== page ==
21 Nov 2019
Harvard Business School Announces New Exhibit on U.S. Steel Corporation’s Use of Photography as a Public Relations Tool
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Fritz Henle. Taking a sample of steel for testing, Geneva Steel Plant, Geneva, Utah.
Photo: Baker Library Special Collections

BOSTON—Harvard Business School’s (HBS) Baker Library Special Collections announced today the opening of a new exhibit, Photography and Corporate Public Relations: The Case of U.S. Steel, 1930 – 1960. The exhibition, catalog, and website examine the ways in which U.S. Steel employed photographs in a variety of public relations campaigns to instill public favor at a time when the steel industry, like today’s technology behemoths, reigned central in the world economy. Organized by Baker Library Special Collections, the exhibit runs through October 6, 2020, in the North Lobby of Baker Library | Bloomberg Center on the HBS campus.

Russell Aikins. Steel teemed into hot-top ingot molds, South Chicago Works, Chicago, Illinois.
Photo: Baker Library Special Collections.

In 1901, through the merger of several steel companies, financier J. P. Morgan formed the United States Steel Corporation, creating what was then the largest private company in the world. The staggering size of the corporation, with a total capitalization of $1.4 billion, inspired the Wall Street Journal to write of its “uneasiness over the magnitude of the affair.” Early on, U.S. Steel turned to public relations to address public perceptions concerning the company’s size, working conditions, and profit margins.

The company was in the first wave of corporations to establish its own in-house public relations department and proved particularly innovative in deploying a variety of media for PR purposes. Beginning in the 1930s, for example, the corporation began producing films, and in 1950s it seized upon the PR potential in the new medium of television. The exhibition features fascinating clips from several U.S. Steel films and sponsored television programs.

From 1930 to 1960, the corporation also commissioned photographers around the country to document the inner workings of the company and its subsidiaries. Striking images of steel workers, blast furnaces, and company plants appeared in national magazines, annual reports, souvenir pamphlets, filmstrips, company publications, and exhibitions that reached large audiences. Educational institutions, including HBS, drew on U.S. Steel photographs for teaching and learning purposes.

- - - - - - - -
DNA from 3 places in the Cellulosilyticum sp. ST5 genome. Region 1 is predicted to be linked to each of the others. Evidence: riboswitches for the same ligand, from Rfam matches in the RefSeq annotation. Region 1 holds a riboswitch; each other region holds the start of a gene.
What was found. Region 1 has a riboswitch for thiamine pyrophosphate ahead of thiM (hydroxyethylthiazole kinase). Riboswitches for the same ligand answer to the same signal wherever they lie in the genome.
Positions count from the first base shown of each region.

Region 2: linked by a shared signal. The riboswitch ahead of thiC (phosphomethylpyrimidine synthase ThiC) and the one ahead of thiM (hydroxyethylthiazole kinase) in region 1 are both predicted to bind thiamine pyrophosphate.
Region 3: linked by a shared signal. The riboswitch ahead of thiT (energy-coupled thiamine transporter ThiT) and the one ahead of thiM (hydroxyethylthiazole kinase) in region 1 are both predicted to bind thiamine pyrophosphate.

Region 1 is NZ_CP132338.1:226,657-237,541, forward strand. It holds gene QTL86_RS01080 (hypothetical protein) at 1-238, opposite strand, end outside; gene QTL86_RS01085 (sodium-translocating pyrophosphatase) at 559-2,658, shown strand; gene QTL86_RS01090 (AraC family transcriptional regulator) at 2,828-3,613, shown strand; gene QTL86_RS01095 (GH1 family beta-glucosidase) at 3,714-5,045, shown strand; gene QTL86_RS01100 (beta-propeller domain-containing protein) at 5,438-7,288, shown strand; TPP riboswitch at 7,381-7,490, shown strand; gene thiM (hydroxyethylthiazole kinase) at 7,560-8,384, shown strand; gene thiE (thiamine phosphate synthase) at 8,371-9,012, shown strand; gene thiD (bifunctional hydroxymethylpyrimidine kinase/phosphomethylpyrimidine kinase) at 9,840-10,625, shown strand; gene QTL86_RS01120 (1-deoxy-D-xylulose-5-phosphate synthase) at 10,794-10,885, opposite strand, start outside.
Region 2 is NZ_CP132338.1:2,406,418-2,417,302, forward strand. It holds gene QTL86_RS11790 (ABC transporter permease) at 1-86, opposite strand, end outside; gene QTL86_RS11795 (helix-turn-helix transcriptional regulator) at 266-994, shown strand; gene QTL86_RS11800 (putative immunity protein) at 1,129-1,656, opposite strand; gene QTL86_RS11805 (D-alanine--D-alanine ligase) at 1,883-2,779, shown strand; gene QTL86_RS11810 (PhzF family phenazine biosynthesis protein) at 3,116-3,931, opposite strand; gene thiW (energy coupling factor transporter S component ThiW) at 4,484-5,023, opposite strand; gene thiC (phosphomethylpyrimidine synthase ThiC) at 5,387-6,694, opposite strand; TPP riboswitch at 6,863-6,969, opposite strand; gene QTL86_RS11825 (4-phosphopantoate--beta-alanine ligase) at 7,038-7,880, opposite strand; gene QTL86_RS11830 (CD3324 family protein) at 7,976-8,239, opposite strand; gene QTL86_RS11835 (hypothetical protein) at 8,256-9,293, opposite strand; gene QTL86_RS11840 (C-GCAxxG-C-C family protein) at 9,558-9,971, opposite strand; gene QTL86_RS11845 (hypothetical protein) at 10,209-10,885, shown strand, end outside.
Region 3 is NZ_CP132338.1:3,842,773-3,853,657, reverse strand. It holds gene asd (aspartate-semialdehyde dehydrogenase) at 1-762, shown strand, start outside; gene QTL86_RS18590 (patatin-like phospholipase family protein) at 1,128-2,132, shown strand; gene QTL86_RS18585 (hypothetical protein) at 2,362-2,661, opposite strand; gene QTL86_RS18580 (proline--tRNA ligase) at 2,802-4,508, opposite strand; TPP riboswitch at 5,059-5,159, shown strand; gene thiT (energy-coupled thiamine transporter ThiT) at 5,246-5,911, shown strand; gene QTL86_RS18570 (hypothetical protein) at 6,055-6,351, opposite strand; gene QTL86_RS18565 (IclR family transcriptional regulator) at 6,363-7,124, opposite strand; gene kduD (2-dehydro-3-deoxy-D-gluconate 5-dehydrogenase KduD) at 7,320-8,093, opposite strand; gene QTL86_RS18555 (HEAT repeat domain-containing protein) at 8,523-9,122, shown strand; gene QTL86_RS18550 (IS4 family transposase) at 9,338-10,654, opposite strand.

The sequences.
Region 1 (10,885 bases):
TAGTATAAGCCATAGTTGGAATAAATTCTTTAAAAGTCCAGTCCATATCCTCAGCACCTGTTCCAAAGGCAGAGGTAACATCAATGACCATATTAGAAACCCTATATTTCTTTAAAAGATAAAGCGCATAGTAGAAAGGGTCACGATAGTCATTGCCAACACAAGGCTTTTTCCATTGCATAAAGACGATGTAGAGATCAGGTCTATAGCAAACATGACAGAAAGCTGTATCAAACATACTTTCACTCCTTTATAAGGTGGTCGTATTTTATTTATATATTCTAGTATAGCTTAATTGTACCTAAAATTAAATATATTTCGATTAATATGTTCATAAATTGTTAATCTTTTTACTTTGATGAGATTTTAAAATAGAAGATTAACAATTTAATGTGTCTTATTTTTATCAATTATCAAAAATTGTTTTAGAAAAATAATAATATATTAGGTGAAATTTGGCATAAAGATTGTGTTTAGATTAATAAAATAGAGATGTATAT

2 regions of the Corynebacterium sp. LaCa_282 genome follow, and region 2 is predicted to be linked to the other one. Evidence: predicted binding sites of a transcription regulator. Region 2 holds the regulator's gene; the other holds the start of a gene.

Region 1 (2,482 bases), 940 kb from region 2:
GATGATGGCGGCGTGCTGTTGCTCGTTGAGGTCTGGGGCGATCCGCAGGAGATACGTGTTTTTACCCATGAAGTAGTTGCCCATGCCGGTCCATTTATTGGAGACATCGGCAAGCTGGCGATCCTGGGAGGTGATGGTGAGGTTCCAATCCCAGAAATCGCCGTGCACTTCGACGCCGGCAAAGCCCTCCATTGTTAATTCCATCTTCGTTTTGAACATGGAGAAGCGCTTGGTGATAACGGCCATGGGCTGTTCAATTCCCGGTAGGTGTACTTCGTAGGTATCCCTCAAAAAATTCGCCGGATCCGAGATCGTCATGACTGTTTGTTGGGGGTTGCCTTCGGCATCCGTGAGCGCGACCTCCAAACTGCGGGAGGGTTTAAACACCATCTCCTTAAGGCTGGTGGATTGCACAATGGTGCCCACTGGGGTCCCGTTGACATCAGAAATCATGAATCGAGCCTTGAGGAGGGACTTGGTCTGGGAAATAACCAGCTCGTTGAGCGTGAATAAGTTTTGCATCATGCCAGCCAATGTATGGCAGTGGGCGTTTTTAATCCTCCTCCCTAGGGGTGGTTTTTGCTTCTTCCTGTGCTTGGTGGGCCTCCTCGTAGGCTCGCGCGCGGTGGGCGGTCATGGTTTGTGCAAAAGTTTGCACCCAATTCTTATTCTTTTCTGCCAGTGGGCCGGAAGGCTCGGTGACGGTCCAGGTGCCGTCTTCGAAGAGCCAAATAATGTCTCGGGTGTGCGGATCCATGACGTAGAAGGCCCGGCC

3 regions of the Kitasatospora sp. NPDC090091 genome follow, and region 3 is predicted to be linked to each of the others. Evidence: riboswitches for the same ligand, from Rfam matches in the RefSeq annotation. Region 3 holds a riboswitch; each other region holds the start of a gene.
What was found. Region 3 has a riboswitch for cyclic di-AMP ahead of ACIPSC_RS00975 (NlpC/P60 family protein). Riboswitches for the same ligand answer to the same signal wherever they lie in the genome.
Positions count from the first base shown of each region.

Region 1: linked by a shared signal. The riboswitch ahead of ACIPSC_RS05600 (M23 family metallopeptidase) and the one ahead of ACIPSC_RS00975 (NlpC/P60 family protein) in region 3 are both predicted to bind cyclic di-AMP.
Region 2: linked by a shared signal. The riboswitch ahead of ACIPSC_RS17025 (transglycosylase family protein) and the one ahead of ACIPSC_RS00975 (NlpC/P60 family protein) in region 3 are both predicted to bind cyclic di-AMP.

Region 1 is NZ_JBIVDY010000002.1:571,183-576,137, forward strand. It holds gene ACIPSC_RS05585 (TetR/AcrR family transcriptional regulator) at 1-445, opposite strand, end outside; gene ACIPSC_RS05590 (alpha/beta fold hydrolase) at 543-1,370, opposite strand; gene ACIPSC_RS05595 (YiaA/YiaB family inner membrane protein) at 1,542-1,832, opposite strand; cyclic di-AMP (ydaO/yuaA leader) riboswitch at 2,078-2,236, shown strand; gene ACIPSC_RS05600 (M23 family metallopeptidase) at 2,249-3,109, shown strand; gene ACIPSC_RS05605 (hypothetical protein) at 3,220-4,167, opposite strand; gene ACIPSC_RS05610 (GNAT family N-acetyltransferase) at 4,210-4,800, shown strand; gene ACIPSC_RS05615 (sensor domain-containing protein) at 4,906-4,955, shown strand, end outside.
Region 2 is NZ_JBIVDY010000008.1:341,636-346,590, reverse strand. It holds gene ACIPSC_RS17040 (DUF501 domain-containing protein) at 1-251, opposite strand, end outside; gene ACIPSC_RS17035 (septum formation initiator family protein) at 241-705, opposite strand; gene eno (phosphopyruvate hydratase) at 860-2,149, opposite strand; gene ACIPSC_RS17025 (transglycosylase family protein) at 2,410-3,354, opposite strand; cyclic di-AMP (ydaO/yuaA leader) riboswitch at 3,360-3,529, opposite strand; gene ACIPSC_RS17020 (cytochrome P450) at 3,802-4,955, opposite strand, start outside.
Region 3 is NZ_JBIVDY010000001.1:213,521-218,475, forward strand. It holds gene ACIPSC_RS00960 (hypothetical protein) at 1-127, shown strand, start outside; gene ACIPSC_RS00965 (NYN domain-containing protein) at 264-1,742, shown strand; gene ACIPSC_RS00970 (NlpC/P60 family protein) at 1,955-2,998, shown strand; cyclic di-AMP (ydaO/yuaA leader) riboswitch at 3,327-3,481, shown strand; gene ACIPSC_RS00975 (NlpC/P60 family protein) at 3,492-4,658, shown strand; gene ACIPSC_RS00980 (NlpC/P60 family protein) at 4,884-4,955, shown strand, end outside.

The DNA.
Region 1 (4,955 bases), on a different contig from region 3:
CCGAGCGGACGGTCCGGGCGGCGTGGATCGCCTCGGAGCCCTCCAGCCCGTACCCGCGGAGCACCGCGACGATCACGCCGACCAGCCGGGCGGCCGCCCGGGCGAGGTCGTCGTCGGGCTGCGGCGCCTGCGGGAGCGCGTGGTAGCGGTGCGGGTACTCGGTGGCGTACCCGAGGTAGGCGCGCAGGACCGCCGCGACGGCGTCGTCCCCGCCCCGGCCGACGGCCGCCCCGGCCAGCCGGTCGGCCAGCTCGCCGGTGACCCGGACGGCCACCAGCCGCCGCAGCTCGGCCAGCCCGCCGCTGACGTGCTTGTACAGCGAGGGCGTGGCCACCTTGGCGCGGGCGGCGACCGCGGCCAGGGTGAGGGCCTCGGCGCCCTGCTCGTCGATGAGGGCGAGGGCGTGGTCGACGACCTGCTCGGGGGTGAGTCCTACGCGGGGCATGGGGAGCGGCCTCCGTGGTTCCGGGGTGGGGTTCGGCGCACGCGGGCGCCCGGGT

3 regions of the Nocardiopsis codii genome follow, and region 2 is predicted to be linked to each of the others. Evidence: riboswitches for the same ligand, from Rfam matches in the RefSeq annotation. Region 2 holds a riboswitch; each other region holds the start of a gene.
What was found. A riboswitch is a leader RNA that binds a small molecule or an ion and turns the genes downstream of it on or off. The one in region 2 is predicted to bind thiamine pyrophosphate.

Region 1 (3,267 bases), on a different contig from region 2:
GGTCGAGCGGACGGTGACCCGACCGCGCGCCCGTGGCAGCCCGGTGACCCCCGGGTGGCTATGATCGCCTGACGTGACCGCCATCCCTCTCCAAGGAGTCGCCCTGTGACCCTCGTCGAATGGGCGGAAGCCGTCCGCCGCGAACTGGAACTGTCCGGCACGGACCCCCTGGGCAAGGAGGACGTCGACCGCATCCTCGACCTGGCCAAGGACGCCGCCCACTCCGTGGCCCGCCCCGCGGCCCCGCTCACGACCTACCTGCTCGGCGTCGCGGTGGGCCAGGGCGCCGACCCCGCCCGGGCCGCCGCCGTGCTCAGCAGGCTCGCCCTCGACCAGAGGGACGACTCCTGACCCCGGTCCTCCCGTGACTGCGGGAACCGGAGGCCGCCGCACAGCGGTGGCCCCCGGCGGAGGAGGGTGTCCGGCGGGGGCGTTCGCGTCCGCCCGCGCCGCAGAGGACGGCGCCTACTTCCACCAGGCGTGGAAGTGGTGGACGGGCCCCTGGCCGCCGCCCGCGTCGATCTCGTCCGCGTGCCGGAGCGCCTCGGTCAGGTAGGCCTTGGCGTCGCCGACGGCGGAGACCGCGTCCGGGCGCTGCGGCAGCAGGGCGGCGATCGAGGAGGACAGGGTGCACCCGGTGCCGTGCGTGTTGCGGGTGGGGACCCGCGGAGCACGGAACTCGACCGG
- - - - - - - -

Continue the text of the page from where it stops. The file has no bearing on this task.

Tin plate inspection, Fairfield Tin Mill, Fairfield, Alabama.
Photo: Baker Library Special Collections

“One can easily see the parallel between mid-20th century corporate deployment of photographs and the reliance of companies today on a vast array of social media platforms to promote their services and products and influence public opinion on a global scale,” says Laura Linard, senior director of Baker Library Special Collections.

The stunning U.S. Steel photograph collection housed in Baker Library’s Special Collections represents the talents of noted artists, photographers from the corporation’s engineering corps, and local studios near company plants. The photographs document the story of the industrial advances and human enterprise entailed in transforming raw materials into commercial steel products and profit—from the Great Depression to the war years to the post-war boom.

Images convey the awe-inspiring nature of steel making and the interplay between worker and machine taking place within massive steel plants. The subjects were dramatic and bold: from mining and transporting iron ore, limestone, and coal; to converting and refining materials into metallic iron and steel in blast and open-hearth furnaces and foundries; to processing and tailoring steel into products ranging from wire to tubes to skyscrapers.

“The U.S. Steel photograph collection is an illustrative ‘case’ of the intersection between photography and corporate public relations,” notes Linard. “In an age of the new media landscape, where rapidly proliferating social networks are revolutionizing the reach and influence of corporate public relations, U.S. Steel remains an illuminating case study both in its time and today.”

Contacts

Cullen Schmitt
cschmitt+hbs.edu
617-495-6155